“Exactly how big are they?” I ask excitedly. “Gorilla size, of course,” says Diane, my travelling companion, flashing me a grin. Diane Walkington is WWF’s head of species, so I know that’s not her scientific answer. She laughs and tells me to be patient.
To be fair I’ve asked her that question about 10 times already – and we’ve only been at Heathrow airport for half an hour. It’s 5am, so I’m secretly impressed that Diane’s humour is in full flow as we gulp down our coffees.
We’re about to meet and greet a VIP before boarding our plane – Dougie Poynter from pop band McFly! We’re taking Dougie to Africa to see mountain gorillas to help raise awareness about the plight of these critically endangered apes. A meeting of one jungle VIP with some jungle VIG’s (very important gorillas) you might say!
No stranger to tropical forests himself, Dougie was dubbed ‘king of the jungle’ after winning ITV’s ‘I’m a Celebrity Get Me Out of Here’ in 2011. This time, though, instead of joining Ant & Dec in Australia, Dougie’s coming with me and Diane to the jungles of central Africa to see these magnificent great apes in their natural habitat.
We meet Dougie at the departure gate. He’s in good spirits, despite the early start. He says he’s really looking forward to getting out there, learning all about the conservation work we’re doing and, of course, seeing the gorillas. The first question he asks Diane is: “Exactly how big are they?”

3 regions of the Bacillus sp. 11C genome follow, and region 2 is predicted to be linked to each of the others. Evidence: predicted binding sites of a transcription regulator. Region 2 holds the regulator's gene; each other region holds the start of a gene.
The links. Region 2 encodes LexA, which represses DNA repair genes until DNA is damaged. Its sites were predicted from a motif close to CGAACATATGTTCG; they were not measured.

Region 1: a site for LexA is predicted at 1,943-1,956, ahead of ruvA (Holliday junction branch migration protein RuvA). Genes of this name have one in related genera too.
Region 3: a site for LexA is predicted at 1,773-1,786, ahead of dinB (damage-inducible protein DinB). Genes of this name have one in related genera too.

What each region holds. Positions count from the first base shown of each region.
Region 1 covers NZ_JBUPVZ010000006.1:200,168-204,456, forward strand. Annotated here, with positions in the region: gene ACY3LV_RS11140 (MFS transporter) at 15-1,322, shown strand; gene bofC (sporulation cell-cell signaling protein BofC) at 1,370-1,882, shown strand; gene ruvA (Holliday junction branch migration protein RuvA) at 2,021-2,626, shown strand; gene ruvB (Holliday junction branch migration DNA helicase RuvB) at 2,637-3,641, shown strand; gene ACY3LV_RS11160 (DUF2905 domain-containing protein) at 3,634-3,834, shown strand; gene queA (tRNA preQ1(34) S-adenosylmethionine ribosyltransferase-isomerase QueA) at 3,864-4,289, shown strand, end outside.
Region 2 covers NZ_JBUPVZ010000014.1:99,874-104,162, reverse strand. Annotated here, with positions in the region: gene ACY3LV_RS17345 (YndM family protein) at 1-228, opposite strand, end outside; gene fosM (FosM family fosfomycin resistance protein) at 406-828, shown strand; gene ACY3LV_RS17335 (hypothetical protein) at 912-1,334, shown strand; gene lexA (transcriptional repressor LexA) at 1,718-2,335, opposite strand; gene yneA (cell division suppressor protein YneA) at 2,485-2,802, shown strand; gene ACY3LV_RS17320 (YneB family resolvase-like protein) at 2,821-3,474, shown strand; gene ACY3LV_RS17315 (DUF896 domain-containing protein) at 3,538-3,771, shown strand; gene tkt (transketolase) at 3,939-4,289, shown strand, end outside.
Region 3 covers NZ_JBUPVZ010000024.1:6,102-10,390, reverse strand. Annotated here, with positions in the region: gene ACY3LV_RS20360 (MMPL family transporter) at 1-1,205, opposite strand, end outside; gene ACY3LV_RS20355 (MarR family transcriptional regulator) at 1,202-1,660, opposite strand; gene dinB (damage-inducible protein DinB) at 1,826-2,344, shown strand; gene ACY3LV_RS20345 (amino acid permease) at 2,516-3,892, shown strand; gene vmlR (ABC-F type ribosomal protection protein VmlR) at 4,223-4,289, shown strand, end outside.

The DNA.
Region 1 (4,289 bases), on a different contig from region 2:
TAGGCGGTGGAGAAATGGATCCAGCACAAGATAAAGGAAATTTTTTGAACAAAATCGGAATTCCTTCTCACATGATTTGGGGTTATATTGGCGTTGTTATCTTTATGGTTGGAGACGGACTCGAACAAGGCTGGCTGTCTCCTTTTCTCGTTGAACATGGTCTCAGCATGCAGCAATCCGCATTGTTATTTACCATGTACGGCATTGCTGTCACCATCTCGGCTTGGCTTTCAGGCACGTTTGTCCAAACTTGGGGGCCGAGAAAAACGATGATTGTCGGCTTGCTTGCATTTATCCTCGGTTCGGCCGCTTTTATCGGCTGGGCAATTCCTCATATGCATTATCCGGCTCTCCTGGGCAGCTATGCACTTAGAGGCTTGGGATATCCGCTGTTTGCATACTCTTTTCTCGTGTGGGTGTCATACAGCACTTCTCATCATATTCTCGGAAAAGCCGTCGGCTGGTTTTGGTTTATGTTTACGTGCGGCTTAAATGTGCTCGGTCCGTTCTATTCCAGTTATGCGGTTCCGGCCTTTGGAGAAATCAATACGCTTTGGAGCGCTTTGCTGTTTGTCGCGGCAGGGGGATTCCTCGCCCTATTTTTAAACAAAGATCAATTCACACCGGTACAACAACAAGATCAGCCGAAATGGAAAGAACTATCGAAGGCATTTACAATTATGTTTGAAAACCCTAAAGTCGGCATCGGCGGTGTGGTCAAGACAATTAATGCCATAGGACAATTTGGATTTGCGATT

On the plane I think to myself about how I’ve been working in the press office at WWF for nearly 13 years and they’ve never really let me out much before – let alone all the way to Africa while looking after a celebrity. I’m excited, nervous and a little bit scared of this responsibility. I double check with Diane that gorillas are not known for getting starstruck and trying to mob pop stars.
We arrive in Kigali, capital of Rwanda, and meet up with our hosts Augustin and Anna from the International Gorilla Conservation Programme (IGCP). IGCP is a joint initiative of the African Wildlife Foundation (AWF), Fauna and Flora International (FFI), and WWF – and together the coalition works to conserve the critically endangered mountain gorillas and their habitat.